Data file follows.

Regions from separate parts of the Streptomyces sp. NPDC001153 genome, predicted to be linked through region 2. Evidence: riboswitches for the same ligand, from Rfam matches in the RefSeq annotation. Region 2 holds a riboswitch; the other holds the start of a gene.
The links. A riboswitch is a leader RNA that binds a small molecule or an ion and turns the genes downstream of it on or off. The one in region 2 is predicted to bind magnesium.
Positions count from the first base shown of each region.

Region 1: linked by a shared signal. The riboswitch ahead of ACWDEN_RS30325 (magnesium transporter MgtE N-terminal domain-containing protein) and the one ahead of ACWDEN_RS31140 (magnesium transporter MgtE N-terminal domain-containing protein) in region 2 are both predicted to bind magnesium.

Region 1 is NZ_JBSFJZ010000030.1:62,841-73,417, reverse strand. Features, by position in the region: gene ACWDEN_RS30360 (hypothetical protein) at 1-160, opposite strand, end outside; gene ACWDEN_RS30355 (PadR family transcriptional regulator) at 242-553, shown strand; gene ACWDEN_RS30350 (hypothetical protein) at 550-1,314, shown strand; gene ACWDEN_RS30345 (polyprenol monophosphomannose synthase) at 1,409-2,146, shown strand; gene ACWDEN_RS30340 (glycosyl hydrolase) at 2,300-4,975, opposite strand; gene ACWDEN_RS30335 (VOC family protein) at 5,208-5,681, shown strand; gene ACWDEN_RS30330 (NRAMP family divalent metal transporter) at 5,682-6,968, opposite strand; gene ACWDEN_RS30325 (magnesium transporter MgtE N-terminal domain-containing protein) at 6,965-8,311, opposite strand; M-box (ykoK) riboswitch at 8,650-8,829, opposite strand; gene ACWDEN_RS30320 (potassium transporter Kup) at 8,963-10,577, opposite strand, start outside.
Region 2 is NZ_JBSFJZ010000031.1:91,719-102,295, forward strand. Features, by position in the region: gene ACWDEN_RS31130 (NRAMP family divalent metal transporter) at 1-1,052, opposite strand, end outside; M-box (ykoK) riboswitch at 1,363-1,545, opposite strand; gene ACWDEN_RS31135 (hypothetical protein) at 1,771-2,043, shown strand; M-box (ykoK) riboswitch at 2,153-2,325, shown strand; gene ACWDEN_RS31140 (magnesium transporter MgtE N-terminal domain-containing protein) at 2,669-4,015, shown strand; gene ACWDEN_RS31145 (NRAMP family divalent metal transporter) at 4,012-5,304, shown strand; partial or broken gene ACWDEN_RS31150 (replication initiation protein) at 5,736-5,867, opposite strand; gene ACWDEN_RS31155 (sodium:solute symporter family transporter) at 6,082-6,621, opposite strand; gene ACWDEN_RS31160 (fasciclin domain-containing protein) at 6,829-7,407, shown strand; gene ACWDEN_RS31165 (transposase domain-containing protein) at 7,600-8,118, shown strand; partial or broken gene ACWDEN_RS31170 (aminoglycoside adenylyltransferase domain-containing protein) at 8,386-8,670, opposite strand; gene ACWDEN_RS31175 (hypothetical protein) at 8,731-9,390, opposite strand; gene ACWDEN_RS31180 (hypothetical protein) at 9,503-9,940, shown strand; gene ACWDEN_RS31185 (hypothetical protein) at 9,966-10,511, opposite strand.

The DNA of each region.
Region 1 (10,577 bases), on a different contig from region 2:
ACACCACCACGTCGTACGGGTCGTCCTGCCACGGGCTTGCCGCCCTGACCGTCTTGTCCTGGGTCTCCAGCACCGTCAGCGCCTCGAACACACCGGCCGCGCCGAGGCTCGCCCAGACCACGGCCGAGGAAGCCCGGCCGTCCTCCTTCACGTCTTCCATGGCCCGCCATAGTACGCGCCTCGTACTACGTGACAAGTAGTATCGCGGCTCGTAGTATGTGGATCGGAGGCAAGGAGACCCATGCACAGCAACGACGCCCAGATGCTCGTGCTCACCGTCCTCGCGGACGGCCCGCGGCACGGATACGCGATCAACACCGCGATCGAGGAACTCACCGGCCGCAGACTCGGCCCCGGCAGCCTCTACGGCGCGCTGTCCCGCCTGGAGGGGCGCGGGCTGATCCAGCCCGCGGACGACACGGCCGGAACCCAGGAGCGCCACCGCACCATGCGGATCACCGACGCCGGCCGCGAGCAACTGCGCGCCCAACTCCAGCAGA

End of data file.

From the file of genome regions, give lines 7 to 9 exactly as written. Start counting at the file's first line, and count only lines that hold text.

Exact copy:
The DNA of each region.
Region 1 (10,577 bases), on a different contig from region 2:
ACACCACCACGTCGTACGGGTCGTCCTGCCACGGGCTTGCCGCCCTGACCGTCTTGTCCTGGGTCTCCAGCACCGTCAGCGCCTCGAACACACCGGCCGCGCCGAGGCTCGCCCAGACCACGGCCGAGGAAGCCCGGCCGTCCTCCTTCACGTCTTCCATGGCCCGCCATAGTACGCGCCTCGTACTACGTGACAAGTAGTATCGCGGCTCGTAGTATGTGGATCGGAGGCAAGGAGACCCATGCACAGCAACGACGCCCAGATGCTCGTGCTCACCGTCCTCGCGGACGGCCCGCGGCACGGATACGCGATCAACACCGCGATCGAGGAACTCACCGGCCGCAGACTCGGCCCCGGCAGCCTCTACGGCGCGCTGTCCCGCCTGGAGGGGCGCGGGCTGATCCAGCCCGCGGACGACACGGCCGGAACCCAGGAGCGCCACCGCACCATGCGGATCACCGACGCCGGCCGCGAGCAACTGCGCGCCCAACTCCAGCAGA